LeftCoast hosts Len Grant at FYCreatives

Last week at FYCreatives, LeftCoast organised their regular event, The Golden Section. These events reach out to local artists and creatives by featuring noted practising artists and providing a platform for their work and a story behind it. They are interesting meetings and free by registering on-line.ย  FYCreatives is a cool place and you always get provided with a hot drink and a sandwich or two.

On this particular occasion, the photographer, Len Grant presented a cross section of his work. I was especially interested to hear from a photographer who has successfully crossed over from quite architecturalย lead images to very intimate social portraits. I asked him a few questions to dig deeper.

Tell me a bit about your background and how you arrived at photography?

Most photographers come either from the formal education route or the enthusiastic amateur route. For me, photography was a hobby that turned into an obsession and then a profession. Before I took the plunge I worked for a TV company selling airtime. It was a good job but just not for me. There was nothing creative about it.

Your early career covers architectural based images and regeneration. Your later work is much more emotional and engaged with people and their surroundings – how did this begin?

Ah, I’m still doing the built environment stuff, there have just been fewer commissions around. But yes, I’ve also moved into covering social issues, often telling the stories of the socially excluded and vulnerable.

Through my regeneration work I realised there were lots of people who lived in low income areas (some people say deprived areas, but although they be deprived of money these areas are often rich in other things like community spirit), who were not affected by the regeneration efforts. I started to get interested in the socially excluded; people who had difficult lives and I thought these stories were worth telling.

What is the hardest subject matter you have photographed and why?

My work with Billy, the heroin addict, was very challenging. I was in situations that were very unfamiliar to me and that was quite tricky. But I think it’s important, as a creative person, to get yourself into situations where you feel uncomfortable. That way you are constantly learning and pushing yourself. life can be quite boring otherwise.

How does your own background compare to some of the social environments you have photographed?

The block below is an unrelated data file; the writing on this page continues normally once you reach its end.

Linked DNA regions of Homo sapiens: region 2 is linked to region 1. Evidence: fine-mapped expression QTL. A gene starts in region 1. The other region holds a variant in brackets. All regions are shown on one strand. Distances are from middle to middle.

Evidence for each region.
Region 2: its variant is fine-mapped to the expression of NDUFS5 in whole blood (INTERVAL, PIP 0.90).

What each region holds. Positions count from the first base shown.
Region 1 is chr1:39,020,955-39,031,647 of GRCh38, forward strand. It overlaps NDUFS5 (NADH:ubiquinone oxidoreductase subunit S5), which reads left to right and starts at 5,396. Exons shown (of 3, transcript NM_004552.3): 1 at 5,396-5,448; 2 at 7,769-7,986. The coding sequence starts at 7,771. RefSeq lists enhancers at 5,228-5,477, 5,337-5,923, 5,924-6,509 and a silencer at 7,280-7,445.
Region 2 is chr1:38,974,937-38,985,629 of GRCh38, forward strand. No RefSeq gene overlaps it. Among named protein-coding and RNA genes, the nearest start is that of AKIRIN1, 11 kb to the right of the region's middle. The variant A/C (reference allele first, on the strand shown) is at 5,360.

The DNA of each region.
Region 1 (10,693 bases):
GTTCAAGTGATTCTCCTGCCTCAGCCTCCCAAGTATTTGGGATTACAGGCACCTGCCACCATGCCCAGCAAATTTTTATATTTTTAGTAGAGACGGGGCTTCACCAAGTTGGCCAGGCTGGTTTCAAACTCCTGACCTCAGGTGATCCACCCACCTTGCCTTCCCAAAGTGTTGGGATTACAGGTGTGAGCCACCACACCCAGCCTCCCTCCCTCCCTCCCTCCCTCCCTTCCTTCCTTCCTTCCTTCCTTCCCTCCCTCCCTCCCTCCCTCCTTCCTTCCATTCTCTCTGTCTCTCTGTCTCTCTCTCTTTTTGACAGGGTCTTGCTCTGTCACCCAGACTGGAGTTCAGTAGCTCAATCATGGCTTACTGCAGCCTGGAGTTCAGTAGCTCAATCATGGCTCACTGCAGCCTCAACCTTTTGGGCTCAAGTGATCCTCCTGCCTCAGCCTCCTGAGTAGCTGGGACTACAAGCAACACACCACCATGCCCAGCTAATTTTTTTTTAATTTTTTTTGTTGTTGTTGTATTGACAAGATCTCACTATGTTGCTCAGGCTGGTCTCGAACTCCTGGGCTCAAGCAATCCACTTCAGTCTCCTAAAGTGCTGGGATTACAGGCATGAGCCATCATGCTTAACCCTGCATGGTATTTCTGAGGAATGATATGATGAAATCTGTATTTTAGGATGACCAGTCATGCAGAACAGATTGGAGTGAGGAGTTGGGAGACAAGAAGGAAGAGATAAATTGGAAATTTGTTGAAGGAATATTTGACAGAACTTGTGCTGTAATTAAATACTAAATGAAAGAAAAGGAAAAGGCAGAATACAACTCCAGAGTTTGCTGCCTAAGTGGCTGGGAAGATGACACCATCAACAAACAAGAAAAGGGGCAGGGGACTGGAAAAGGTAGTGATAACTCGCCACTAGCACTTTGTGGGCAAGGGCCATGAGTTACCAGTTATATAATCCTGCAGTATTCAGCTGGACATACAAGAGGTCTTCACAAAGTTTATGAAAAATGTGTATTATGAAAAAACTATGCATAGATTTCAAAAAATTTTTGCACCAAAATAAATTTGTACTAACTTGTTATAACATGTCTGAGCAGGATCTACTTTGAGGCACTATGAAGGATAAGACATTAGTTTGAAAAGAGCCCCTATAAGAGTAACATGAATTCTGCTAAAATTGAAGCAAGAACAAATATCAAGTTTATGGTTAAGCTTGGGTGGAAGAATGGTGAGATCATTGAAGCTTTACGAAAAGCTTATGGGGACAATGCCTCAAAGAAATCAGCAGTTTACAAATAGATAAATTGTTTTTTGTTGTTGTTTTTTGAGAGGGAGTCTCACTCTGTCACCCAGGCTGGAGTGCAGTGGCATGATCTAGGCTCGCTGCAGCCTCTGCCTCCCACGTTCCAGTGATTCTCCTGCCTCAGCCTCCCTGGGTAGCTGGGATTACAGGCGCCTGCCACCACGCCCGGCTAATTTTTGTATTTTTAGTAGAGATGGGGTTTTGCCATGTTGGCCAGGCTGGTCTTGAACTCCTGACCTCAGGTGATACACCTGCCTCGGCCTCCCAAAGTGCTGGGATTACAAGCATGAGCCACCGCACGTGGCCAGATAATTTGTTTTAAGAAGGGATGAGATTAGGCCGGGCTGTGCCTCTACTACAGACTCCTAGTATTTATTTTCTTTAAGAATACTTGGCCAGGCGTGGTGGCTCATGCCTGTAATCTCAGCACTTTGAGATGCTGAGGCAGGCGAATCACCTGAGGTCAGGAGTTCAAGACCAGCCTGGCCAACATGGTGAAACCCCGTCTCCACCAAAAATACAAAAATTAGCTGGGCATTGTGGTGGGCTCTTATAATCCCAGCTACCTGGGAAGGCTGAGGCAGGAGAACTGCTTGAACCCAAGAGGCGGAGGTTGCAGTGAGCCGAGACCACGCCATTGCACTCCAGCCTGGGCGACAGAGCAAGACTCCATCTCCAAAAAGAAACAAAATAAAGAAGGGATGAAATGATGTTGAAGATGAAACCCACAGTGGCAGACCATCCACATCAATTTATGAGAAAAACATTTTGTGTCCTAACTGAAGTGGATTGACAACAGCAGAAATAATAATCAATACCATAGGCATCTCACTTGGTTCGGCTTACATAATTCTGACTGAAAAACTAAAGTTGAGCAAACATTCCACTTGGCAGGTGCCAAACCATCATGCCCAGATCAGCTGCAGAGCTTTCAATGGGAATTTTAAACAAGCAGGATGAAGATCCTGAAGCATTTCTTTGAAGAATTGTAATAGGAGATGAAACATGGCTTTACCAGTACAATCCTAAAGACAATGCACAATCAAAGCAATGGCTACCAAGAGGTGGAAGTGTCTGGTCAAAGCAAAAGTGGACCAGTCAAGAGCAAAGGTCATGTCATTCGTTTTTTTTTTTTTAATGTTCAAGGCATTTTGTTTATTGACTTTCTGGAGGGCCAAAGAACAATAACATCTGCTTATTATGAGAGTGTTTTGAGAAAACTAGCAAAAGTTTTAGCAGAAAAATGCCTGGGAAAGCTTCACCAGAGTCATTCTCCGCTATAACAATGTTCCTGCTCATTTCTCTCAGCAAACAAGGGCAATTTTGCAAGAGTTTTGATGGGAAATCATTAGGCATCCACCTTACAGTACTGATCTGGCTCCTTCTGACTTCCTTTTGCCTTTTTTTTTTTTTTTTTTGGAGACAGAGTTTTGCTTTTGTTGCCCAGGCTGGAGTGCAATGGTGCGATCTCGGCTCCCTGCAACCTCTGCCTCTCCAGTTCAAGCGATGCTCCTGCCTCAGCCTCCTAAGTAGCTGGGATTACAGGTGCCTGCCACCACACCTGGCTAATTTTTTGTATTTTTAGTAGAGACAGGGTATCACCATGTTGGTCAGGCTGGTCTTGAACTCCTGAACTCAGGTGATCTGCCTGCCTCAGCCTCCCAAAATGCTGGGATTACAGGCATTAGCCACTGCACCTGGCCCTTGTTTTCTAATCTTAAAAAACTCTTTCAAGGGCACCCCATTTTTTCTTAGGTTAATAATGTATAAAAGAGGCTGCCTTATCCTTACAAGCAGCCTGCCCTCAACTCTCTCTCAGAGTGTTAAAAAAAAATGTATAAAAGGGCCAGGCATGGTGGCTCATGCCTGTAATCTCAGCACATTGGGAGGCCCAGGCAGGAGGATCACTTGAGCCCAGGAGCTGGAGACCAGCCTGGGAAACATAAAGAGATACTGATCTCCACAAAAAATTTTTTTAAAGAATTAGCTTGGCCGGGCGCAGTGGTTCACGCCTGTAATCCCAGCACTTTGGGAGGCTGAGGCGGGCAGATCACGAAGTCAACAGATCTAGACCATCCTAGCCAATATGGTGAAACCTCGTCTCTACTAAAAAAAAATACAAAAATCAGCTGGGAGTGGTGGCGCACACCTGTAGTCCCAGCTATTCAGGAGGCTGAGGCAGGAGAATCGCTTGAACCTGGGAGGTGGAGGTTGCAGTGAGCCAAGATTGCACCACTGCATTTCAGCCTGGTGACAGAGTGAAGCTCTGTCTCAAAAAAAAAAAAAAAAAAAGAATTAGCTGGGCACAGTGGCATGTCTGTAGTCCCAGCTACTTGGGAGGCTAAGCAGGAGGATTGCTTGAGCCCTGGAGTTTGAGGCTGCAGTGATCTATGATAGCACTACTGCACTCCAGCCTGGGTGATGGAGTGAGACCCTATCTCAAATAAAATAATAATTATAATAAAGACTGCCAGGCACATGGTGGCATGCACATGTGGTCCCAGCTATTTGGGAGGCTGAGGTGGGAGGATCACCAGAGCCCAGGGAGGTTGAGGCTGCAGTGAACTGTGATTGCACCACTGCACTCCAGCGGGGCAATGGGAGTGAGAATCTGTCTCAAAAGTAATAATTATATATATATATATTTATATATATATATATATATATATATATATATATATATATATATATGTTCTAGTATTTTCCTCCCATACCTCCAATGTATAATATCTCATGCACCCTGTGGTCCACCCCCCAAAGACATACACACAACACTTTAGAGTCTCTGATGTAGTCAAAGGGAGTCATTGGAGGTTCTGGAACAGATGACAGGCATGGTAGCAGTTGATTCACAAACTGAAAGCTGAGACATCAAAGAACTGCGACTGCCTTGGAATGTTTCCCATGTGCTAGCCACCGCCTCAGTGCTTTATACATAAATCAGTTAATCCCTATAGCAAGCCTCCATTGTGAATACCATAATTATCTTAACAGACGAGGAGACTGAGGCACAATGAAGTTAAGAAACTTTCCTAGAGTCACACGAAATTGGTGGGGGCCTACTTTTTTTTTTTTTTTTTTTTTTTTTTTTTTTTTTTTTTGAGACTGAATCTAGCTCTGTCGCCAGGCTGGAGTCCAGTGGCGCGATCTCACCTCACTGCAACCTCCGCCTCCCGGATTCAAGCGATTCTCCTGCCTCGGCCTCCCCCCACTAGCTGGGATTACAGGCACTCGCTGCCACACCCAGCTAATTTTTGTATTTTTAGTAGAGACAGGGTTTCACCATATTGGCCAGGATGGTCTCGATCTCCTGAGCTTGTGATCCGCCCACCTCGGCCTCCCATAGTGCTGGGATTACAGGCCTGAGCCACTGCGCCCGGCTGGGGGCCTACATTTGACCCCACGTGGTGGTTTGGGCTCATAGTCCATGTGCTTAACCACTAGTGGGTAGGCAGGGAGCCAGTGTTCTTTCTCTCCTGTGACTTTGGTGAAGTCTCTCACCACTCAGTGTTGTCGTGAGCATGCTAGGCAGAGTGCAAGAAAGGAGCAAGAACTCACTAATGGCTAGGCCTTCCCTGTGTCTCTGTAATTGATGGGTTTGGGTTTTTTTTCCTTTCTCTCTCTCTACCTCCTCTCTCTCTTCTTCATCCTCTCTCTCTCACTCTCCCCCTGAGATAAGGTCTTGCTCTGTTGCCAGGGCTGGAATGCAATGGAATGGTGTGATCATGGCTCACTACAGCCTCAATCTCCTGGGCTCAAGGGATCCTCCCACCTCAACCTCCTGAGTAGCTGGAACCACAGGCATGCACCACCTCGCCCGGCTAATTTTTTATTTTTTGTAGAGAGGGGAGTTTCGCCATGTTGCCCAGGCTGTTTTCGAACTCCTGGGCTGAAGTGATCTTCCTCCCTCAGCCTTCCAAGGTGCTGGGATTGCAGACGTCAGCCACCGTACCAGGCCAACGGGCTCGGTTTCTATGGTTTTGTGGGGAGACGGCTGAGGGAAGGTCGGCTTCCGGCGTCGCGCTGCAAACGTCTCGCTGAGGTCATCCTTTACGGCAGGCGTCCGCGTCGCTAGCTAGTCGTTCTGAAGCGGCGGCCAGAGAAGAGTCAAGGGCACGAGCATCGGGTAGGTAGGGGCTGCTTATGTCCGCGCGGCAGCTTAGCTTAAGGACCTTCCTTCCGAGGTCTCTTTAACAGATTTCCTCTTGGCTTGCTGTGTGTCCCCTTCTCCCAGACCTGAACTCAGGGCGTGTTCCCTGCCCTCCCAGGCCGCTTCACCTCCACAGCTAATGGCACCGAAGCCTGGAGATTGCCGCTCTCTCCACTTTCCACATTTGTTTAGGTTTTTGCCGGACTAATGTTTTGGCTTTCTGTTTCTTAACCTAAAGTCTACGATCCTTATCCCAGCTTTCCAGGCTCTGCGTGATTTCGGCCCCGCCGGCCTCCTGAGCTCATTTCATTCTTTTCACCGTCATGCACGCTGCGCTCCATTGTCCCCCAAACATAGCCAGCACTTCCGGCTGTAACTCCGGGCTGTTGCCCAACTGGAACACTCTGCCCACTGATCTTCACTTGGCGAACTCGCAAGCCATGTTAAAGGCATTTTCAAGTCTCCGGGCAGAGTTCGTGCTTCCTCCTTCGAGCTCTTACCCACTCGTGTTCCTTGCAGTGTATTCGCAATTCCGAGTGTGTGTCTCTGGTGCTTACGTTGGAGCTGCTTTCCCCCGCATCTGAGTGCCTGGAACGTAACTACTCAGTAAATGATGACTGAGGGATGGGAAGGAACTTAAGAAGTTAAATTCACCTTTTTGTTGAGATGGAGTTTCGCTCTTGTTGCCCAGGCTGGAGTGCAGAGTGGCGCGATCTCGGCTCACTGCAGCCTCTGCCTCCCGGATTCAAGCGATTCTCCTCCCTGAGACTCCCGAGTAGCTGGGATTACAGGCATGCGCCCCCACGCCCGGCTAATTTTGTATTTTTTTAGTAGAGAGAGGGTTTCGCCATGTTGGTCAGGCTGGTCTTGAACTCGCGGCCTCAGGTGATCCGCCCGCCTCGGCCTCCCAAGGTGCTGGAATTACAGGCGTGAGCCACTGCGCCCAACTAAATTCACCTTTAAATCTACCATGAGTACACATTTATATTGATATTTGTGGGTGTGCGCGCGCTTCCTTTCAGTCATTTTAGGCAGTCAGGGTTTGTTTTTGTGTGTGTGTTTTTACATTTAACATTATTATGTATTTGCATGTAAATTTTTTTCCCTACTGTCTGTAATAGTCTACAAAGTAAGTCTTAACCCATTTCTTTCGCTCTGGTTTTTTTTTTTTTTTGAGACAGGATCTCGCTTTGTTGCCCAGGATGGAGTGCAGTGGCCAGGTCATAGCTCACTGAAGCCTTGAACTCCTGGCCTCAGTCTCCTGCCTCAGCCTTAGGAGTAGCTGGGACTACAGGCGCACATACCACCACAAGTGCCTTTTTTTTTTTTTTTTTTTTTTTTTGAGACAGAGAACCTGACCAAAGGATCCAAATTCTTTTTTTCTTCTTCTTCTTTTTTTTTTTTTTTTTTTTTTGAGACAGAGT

The reason why viewers and readers find other lives so interesting is because the subjects have life experiences that are very different from their own. I guess its the same with those doing the documenting.

I had a stable upbringing and I’d now be described as middle class, comfortably off. But with a social conscious. In the evenings I like to be able to tell our kids about the people I’ve met and the challenges they face and I’m pleased to say our children now share that empathy for others.

What has been your most important moment within photography?

I’ve won the odd award along the way which is all very nice and re-affirming but I value the feedback I get from unexpected sources when I’ve been able to make a difference. That sounds very fluffy I know, but as a photographer and writer you don’t often get opportunities to make people feel good about themselves, so I appreciate it when it happens.

Who are your influences within photography?

I have a stack of photography books from which, at one time, I would have drawn inspiration. However, I realised you can get inspiration from all sorts of places: different art forms; novels, theatre, paintings and lots of different people, not just creative people. I’m not always very good at this but you have to be open to inspiration all the time because you never know when it’s coming.

What is your next project (if you can share that)?

You’re right, I can’t! It’s not that I’m being secretive it’s just that I’m in discussions over a number of new projects and, if I mention them here, they’re bound not to come off!


All photographs courtesy of Len Grant

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